Roll out dough so that it is two inches larger than your pie dish. Gently press dough down into the dish so that it lines the bottom and sides. (Be careful not to pull or stretch the dough). Trim dough to within 1/2-inch of the dish edge.
Fold edges of dough underneath itself, creating a thicker, 1/4-inch border that rests on the lip of the dish. Crimp edges. (You can see us do this in our pie crust recipe video). Refrigerate while you make the pie filling.
Whisk eggs and both sugars together until smooth. Add pumpkin puree, cream, vanilla, cinnamon, ginger, cloves and the salt. Stir until well blended.
Heat oven to 425 degrees F. Transfer pie shell to a baking sheet. Pour pumpkin filling into the pie shell. Bake pie at 425 degrees for 15 minutes. Reduce the oven temperature to 375 degrees and bake 35 to 45 minutes or until a toothpick or thin knife plunged it into the pie, about 2 inches from the edge, comes out clean. Rotate once or twice during baking. If, while the pie bakes, the tops of the crust becomes too dark, cover with a thin strip of aluminum foil.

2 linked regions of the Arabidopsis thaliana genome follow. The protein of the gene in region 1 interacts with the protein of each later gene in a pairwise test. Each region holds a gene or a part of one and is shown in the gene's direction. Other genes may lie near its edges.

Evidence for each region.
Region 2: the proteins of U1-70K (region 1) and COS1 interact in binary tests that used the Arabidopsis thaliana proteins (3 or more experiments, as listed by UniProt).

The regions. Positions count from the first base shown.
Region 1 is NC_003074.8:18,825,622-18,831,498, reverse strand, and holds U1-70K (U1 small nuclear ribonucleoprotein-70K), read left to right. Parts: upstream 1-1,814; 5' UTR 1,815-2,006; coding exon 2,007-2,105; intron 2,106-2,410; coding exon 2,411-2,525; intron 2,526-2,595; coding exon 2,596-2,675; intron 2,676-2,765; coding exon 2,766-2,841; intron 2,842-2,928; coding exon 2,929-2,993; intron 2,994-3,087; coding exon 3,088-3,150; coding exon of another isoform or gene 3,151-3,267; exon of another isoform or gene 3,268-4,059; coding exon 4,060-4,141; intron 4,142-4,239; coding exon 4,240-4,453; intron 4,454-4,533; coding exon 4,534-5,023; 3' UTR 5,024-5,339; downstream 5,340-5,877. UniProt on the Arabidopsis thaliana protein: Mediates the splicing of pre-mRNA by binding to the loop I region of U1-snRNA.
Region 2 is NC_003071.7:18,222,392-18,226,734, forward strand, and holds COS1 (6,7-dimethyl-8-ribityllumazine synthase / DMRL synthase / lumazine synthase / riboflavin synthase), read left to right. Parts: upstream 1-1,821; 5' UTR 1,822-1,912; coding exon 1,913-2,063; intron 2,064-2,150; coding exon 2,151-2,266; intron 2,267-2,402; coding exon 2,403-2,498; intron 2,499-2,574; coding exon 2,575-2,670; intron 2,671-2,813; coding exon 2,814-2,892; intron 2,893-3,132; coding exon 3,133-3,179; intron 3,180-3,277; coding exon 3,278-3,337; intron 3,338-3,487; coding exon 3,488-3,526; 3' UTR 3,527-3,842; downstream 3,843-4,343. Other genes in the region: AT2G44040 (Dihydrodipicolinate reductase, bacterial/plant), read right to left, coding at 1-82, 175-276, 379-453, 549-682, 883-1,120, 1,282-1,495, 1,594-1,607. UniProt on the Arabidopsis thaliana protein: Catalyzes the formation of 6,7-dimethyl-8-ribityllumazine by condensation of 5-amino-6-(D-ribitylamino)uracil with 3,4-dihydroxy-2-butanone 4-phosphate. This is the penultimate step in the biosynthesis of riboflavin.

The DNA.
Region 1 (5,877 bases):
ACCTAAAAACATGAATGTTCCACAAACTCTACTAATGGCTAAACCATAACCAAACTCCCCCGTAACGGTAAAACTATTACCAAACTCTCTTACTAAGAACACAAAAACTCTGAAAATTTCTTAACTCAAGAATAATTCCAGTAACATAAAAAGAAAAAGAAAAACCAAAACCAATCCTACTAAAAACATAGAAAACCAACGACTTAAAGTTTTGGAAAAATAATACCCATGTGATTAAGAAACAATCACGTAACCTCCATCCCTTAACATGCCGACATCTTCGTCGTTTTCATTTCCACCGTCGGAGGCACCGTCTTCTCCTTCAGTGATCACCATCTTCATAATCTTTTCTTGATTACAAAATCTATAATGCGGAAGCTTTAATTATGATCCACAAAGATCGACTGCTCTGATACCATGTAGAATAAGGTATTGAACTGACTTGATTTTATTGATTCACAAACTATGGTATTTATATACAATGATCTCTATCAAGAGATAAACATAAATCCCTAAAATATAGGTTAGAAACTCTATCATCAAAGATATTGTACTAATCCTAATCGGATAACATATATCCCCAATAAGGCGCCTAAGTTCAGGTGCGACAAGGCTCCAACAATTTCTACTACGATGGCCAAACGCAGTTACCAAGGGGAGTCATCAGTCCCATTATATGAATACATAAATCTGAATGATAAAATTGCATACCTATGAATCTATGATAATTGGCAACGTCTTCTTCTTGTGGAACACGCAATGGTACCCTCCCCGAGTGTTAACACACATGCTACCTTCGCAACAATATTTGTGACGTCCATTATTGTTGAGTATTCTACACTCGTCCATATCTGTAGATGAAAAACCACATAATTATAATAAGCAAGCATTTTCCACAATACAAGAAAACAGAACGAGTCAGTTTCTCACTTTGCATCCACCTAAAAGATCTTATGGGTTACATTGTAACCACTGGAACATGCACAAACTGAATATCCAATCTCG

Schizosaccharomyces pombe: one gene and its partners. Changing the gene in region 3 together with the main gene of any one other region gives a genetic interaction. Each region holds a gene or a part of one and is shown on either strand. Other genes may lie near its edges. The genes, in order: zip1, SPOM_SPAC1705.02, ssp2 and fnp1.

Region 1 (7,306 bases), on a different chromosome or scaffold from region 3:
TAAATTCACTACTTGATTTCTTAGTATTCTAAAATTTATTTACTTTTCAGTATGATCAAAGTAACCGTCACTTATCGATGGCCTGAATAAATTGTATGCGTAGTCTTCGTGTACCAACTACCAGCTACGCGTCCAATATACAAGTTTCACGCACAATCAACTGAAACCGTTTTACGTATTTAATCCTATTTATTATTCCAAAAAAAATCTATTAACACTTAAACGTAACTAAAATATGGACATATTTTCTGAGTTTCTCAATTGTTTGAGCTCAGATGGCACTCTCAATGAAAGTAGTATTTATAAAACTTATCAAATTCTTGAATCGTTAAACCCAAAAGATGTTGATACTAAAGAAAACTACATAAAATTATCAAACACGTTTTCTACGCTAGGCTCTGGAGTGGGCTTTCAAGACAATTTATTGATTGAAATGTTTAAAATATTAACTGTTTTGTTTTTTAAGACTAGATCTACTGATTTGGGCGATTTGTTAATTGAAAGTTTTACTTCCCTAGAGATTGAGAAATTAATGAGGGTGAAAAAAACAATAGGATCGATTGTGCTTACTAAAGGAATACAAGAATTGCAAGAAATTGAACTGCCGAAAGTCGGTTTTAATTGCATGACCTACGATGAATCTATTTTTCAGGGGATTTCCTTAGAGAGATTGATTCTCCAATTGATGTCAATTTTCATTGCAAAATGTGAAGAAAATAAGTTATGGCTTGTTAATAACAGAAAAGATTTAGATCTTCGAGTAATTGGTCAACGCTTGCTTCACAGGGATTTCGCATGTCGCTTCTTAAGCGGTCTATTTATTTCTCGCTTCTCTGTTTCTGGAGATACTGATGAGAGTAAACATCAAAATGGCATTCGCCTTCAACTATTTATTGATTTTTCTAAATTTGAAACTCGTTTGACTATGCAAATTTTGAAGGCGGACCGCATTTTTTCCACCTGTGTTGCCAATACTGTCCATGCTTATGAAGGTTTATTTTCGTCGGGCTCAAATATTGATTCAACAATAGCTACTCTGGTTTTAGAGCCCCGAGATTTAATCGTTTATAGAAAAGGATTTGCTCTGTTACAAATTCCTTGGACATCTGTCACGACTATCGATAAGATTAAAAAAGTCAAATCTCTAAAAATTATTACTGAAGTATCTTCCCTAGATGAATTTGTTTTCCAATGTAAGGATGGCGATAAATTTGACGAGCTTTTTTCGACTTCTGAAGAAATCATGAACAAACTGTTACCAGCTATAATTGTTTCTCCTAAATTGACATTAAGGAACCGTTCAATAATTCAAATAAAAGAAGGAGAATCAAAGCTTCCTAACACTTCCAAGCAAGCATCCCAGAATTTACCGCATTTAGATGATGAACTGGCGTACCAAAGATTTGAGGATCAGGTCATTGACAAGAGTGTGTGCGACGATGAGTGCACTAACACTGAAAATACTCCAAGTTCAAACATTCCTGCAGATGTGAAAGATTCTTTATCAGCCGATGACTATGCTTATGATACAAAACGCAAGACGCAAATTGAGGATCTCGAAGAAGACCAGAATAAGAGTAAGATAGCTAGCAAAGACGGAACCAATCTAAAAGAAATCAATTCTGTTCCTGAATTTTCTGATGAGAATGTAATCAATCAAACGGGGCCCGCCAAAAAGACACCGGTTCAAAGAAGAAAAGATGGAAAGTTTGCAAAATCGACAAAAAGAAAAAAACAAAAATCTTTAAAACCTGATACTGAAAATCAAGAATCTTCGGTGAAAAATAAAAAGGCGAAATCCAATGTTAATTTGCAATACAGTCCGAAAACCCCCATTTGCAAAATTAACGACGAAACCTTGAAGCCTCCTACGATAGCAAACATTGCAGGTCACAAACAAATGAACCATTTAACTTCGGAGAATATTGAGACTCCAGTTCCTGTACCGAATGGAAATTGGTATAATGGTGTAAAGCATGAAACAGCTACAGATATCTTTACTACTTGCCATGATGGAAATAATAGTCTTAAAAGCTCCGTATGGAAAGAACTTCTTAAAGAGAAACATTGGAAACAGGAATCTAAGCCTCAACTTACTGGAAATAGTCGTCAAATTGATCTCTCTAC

Cool on a wire rack for 2 hours or until room temperature. Cut into 8 wedges and serve alone or topped with whipped cream.
To store, cover the cooled pie loosely with foil or plastic wrap and keep in the refrigerator up to 3 days.
Adam and Joanne's Tips
- How to tell the pie is done: Take the pie out of the oven when the majority of the pie looks shiny and set on top. It should jiggle a little like jello, but not much more. The middle will still look wet on top. This is okay, it will continue to cook as the pie cools on the counter. And, as a final test, grab a toothpick or thin knife then plunge it into the pie, about 2 inches from the edge. If it comes out clean, the pie is done. As the pie sits until cooled to room temperature, it will continue to cook and set. We wait 2 hours. If, when you cut into the pie, the middle does not seem to be set, let it cool a little longer. Or, cut the slice anyway and cover the end with whipped cream. It will still taste great.
- Nutrition facts: The nutrition facts provided below are estimates. We have used the USDA Supertracker recipe calculator to calculate approximate values.